Here are the doodles I produced:the blue strip containing sweet lavender, celestial skies, and melodious; the pink strip is dishy coral, sweety pink, and prettiest pink; the lilac strip is thistle, furtive mauve, and plumsicle; and the yellow strip features yellow & mellow, morning mimosa, and vanilla chai.

Paint Chip Doodles LR

It was a super quick, super thrifty, and super fun activity.  The kids all really enjoyed it so I can add this to my “rainy day” list of activities.  They plan to use their paint chip strips as bookmarks which I think is a great idea.

Tree of Hearts ~ Art Journal page

The challenge for Week 25 of the Documented Life Project was to incorporate hearts.  I have some serious time management problems now that the kids are all home for the Summer break and frankly I was just lacking in inspiration.  However, looking through my 8 year old son’s school art folder finally set the creative wheels in motion.  I had wanted to do something much more mixed media this week – steering myself away from my default drawing  – and had even hoped to experiment with some new techniques.  However, it came down to some cheap children’s watercolours and black ink.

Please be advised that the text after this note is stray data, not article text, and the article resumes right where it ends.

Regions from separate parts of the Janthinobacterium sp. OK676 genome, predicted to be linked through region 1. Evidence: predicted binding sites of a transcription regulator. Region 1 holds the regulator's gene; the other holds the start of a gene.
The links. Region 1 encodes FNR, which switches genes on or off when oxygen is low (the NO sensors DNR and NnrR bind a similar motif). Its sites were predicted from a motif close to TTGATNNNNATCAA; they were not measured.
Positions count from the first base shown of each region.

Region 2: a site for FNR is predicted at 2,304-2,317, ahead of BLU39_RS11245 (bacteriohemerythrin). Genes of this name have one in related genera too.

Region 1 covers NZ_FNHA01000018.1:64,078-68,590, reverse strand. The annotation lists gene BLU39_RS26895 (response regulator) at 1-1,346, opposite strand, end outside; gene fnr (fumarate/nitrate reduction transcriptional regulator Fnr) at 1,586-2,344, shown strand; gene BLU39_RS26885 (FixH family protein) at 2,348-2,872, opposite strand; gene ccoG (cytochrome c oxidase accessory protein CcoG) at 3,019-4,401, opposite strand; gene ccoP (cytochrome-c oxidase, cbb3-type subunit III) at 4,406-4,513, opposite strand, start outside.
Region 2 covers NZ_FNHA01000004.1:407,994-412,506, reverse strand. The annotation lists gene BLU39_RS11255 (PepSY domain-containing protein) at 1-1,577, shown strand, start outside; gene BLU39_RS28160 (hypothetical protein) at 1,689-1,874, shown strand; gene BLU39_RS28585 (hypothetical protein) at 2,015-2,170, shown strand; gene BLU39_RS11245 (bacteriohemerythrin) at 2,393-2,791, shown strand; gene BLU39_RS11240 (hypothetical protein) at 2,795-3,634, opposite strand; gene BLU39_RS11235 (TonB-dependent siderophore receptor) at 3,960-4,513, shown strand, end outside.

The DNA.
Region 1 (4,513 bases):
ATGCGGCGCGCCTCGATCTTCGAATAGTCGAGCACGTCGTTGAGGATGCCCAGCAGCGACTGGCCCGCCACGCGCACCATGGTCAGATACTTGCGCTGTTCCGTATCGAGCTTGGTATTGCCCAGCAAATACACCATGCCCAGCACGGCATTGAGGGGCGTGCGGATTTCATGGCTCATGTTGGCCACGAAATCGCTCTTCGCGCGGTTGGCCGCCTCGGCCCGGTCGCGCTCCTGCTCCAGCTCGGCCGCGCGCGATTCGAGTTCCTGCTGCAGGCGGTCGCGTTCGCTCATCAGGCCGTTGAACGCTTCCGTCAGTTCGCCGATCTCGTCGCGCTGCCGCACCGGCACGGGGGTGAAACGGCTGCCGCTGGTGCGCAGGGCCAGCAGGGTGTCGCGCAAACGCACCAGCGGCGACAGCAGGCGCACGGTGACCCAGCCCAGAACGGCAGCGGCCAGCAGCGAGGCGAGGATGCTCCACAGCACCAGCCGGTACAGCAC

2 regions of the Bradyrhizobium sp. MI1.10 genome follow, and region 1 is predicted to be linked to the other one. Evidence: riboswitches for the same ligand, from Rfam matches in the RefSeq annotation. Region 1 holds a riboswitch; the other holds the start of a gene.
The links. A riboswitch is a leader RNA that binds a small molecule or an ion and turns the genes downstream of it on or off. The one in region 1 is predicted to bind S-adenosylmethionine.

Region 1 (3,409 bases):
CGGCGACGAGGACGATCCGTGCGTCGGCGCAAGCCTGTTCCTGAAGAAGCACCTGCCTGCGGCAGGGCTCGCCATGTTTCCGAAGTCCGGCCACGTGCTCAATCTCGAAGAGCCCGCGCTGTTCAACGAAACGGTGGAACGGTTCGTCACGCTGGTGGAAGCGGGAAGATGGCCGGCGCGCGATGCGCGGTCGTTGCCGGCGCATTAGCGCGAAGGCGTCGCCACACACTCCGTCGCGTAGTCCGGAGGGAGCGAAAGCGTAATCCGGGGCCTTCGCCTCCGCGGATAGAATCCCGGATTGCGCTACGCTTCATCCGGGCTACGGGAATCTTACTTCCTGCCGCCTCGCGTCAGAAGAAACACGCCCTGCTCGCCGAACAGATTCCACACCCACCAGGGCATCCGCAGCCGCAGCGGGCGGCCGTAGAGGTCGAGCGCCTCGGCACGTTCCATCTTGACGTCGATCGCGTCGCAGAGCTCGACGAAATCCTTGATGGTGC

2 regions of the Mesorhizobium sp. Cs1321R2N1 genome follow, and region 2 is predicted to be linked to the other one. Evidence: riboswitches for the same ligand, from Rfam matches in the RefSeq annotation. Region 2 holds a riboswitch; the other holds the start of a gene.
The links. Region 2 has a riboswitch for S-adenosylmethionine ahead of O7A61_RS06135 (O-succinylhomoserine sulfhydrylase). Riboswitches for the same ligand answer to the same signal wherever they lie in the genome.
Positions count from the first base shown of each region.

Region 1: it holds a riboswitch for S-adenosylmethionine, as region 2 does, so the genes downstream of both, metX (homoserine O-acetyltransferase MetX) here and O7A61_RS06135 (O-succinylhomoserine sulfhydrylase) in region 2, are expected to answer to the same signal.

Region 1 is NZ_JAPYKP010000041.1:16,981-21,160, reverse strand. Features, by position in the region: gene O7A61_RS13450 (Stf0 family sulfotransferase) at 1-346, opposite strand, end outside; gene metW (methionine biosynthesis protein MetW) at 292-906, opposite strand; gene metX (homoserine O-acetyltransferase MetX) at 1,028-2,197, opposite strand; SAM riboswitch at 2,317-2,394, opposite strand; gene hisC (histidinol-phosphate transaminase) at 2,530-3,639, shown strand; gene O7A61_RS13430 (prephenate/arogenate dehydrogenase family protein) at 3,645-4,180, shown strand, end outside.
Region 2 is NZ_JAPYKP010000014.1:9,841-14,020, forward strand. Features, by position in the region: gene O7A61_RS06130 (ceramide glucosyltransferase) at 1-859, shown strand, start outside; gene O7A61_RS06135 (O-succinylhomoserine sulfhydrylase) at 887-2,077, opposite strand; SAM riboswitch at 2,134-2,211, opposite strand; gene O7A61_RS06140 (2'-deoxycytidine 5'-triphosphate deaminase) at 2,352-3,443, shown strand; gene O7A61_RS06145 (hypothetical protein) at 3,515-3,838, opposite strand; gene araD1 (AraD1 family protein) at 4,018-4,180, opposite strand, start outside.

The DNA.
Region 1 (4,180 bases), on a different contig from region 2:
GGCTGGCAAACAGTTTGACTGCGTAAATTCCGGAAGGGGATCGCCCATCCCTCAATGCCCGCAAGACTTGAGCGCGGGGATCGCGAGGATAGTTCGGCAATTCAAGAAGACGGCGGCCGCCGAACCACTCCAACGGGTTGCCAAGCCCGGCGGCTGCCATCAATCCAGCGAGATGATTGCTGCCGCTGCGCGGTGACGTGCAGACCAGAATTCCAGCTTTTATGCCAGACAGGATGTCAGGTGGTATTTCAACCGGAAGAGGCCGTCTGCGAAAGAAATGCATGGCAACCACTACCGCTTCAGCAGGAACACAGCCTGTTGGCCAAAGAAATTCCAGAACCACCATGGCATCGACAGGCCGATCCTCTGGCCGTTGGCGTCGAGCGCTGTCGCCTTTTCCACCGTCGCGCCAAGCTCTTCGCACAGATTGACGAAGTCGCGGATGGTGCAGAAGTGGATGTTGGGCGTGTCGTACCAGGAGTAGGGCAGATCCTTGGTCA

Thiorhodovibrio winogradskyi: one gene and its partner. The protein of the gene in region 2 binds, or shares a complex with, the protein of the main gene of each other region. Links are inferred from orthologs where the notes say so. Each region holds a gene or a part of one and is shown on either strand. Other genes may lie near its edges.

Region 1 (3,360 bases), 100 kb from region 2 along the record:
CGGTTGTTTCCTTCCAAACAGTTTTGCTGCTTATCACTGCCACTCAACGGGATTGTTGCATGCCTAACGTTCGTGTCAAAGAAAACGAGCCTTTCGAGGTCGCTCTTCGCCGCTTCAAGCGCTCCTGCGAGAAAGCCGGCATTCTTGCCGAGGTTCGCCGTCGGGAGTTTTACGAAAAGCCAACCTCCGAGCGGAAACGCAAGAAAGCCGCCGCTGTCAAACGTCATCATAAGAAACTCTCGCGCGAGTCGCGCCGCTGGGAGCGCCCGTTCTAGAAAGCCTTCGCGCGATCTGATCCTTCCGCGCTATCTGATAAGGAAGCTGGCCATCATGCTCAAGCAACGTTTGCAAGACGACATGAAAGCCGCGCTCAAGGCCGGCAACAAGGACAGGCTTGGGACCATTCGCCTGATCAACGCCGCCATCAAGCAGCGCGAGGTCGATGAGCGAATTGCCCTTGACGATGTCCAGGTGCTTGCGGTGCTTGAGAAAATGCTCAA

This is what I came up with:

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For something that took me under fifteen minutes start to finish I am fairly pleased with how it turned out.  I am not really one for mawkish sentiment but the quotation seemed to tie in with the image and incorporating some text helped reduce the black in the tree trunk.  I wish I had given a little more thought to composition as the branches are very near the top of the page while I have all that empty space at the bottom of the page.  That’s what happens when I rush, I suppose.

This is my 8 year old’s art work which inspired my Art Journal page.  I like it a whole lot better than my version: